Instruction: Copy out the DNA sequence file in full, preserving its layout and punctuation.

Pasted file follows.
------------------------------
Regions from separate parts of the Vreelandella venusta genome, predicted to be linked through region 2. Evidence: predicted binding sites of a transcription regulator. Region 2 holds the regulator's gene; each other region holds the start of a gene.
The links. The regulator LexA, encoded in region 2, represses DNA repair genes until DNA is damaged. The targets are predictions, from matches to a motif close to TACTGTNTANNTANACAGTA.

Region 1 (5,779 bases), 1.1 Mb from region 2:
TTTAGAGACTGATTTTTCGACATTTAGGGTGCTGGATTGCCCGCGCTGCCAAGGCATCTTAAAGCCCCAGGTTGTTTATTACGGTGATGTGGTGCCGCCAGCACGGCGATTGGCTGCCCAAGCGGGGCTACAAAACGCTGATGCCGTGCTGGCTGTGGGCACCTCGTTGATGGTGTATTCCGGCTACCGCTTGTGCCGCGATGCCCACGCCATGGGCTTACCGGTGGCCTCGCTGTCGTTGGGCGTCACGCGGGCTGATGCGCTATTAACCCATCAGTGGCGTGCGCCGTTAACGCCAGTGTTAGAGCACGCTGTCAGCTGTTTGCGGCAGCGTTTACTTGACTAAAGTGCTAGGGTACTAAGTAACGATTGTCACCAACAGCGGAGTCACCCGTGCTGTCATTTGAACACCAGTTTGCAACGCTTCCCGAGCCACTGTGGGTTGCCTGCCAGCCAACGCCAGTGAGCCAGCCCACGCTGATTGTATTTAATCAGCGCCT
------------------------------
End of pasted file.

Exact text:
Regions from separate parts of the Vreelandella venusta genome, predicted to be linked through region 2. Evidence: predicted binding sites of a transcription regulator. Region 2 holds the regulator's gene; each other region holds the start of a gene.
The links. The regulator LexA, encoded in region 2, represses DNA repair genes until DNA is damaged. The targets are predictions, from matches to a motif close to TACTGTNTANNTANACAGTA.

Region 1 (5,779 bases), 1.1 Mb from region 2:
TTTAGAGACTGATTTTTCGACATTTAGGGTGCTGGATTGCCCGCGCTGCCAAGGCATCTTAAAGCCCCAGGTTGTTTATTACGGTGATGTGGTGCCGCCAGCACGGCGATTGGCTGCCCAAGCGGGGCTACAAAACGCTGATGCCGTGCTGGCTGTGGGCACCTCGTTGATGGTGTATTCCGGCTACCGCTTGTGCCGCGATGCCCACGCCATGGGCTTACCGGTGGCCTCGCTGTCGTTGGGCGTCACGCGGGCTGATGCGCTATTAACCCATCAGTGGCGTGCGCCGTTAACGCCAGTGTTAGAGCACGCTGTCAGCTGTTTGCGGCAGCGTTTACTTGACTAAAGTGCTAGGGTACTAAGTAACGATTGTCACCAACAGCGGAGTCACCCGTGCTGTCATTTGAACACCAGTTTGCAACGCTTCCCGAGCCACTGTGGGTTGCCTGCCAGCCAACGCCAGTGAGCCAGCCCACGCTGATTGTATTTAATCAGCGCCT